By Tom Baxter
On a day when President Trump has addressed the nation to condemn “racism, bigotry and white supremacy,” it might not seem appropriate to begin with Champ Bailey’s Pro Football Hall of Fame induction speech on Saturday.
But the former Georgia Bulldog great spoke about that very subject with expertise, as he put it. It’s something, he said, which black men “have more expertise in than any aspect of our lives.”
“I’m a firm believer that if you want to create change you better start with your friends and your family, so I’m starting here today,” Bailey said in the closing minutes of his speech. “The first thing people see when they look at me is not a Pro Football Hall of Famer, or a husband or a father. They view me first as a black man.
“So on behalf of all the black men that I’ve mentioned tonight and many more out there who’ve had the same experiences that I’ve had in my lifetime, we say this to all of our white friends. When we tell you about our fears, please listen. When we tell you we’re afraid for our kids, please listen. When we tell you there are many challenges we face because of the color of our skin, please listen. And please do not get caught up in how the message is delivered.”
This is a black man who has succeeded in white America in a way few do. He’s worked closely and had friendships with white agents, coaches and teammates. He’s been cheered by mostly white throngs at Sanford and Mile High stadiums. When someone like this gets choked up talking about his fears for his kids, imagine the fear level among those who have been less fortunate in their encounters with white America.
Bailey was right, that real change involves a long and patient conversation. But the racially-motivated shooting in El Paso Saturday, followed so shortly by a deranged shooter’s brief but deadly rampage in Dayton, made it incumbent on Trump to take some kind of decisive action, or to seem to.
“Do something! Do something!” a crowd in Ohio chanted at Ohio Gov. Mike DeWine when he spoke at a memorial service Sunday. What that something is, to different Americans, is the great knot of our politics.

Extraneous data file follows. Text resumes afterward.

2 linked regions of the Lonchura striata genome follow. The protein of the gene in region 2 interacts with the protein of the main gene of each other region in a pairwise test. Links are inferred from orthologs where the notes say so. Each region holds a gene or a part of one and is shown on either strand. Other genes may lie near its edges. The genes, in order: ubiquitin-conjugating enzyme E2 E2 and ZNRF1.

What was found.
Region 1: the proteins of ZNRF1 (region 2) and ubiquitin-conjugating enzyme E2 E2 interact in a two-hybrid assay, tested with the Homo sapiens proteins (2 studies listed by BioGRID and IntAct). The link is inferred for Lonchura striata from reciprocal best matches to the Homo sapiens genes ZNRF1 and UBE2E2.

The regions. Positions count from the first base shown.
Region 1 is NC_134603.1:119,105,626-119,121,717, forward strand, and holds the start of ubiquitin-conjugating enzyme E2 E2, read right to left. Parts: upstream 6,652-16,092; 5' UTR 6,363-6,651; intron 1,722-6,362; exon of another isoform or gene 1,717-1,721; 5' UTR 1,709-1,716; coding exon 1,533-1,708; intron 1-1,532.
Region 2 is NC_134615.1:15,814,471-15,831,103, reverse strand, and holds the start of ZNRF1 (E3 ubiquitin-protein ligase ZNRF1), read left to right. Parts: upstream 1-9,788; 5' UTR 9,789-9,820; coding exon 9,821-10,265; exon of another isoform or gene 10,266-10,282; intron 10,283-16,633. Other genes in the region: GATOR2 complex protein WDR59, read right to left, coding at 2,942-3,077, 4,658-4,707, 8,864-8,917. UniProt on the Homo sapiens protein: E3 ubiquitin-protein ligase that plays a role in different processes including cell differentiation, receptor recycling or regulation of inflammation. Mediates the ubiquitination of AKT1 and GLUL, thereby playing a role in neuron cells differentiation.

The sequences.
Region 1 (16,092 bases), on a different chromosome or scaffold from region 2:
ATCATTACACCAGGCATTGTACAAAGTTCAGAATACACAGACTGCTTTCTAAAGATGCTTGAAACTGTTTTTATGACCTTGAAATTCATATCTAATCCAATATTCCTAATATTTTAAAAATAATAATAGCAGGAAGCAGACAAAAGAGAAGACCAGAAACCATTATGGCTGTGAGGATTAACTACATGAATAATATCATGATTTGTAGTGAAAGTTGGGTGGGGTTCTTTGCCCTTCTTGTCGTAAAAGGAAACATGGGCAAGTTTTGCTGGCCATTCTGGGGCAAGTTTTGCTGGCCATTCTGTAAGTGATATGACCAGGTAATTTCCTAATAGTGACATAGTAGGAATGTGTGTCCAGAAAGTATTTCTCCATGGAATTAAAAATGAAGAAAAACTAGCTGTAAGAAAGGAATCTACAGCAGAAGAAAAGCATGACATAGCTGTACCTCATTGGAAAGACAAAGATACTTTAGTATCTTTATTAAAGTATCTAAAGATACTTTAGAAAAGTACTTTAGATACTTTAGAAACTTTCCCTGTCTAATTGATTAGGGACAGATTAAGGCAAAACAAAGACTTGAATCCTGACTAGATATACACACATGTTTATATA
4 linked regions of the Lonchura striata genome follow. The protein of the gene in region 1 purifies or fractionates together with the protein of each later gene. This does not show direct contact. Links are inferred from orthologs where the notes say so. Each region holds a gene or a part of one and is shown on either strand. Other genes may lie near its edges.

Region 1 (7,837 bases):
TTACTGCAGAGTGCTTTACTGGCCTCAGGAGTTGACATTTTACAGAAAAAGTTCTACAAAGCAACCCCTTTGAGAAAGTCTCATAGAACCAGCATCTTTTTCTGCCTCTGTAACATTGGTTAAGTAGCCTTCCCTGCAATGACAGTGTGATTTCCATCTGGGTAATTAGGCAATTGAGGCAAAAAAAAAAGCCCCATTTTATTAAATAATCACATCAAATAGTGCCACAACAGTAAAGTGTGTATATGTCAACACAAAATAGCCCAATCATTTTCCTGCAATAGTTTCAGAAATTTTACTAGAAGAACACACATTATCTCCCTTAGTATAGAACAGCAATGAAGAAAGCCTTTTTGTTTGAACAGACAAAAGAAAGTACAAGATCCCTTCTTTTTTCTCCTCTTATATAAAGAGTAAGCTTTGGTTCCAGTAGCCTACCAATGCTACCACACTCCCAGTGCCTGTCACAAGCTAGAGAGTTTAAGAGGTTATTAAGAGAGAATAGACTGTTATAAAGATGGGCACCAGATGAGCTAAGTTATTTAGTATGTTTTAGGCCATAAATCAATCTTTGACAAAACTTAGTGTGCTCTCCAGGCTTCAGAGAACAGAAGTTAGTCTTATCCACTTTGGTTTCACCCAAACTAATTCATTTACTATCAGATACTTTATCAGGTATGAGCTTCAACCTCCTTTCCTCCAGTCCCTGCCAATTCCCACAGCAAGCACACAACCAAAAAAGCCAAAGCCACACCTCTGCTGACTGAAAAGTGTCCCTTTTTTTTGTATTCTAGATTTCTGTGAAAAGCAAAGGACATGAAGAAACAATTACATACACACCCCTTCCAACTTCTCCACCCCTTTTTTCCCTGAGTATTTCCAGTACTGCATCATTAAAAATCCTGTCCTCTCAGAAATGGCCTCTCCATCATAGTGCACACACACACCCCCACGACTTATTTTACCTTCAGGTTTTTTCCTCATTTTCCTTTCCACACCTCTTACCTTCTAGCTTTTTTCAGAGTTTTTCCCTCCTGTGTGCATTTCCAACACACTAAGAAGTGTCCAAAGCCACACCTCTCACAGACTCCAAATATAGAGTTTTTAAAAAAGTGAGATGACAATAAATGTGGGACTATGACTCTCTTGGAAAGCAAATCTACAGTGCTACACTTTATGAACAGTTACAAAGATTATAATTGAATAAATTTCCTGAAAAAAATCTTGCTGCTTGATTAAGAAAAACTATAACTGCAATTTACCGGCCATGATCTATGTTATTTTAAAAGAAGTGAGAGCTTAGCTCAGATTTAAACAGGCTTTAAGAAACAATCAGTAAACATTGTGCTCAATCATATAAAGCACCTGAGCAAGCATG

Trump in his speech promised to defeat the “sinister ideologies” of racial hatred, which largely seems to mean authorizing the FBI to go after potentially violent white nationalist networks like the one on which the El Paso shooter posted a statement (“Manifesto” is beginning to sound too grandiose for these recurring rants.) before his murders.
The website 8chan, where the shooter allegedly posted, has already been shut down by its service provider, but Trump’s words on this subject seem at least as noteworthy as his grudging use at last of the word “white.”
“The perils of the internet and social media cannot be ignored and will not be ignored,” Trump said. Critics will immediately point out the president’s near-constant tweets, but he knows the voters who cheer him on social media also fear the “perils” they can encounter online. Where this new-found concern might go, administratively and legislatively, is one of the big questions to arise from this speech.
In a pre-speech tweet, Trump floated the idea of a compromise involving gun sale background checks and immigration reform, but in his speech he voiced support only for the concept of red-flag laws that would allow guns to be confiscated from people considered to be dangerous.
“Mental illness and hatred pull the trigger. Not the gun,” Trump said.
The latest round of mass shootings comes at a time when the National Rifle Association is reeling from internal problems, but it could not have been more pleased with Trump’s formulation of the problem.
“Evil,” “wicked,” “twisted monster.” There was a lot in Trump’s speech that was intended to distance the president from the perpetrators, and quell the idea that his rhetoric helped to incite their acts. There wasn’t so much that seemed aimed at truly comprehending how some got so twisted. As Champ Bailey said, if you want real change, you better start with your friends and your family.
Watch the full speech here: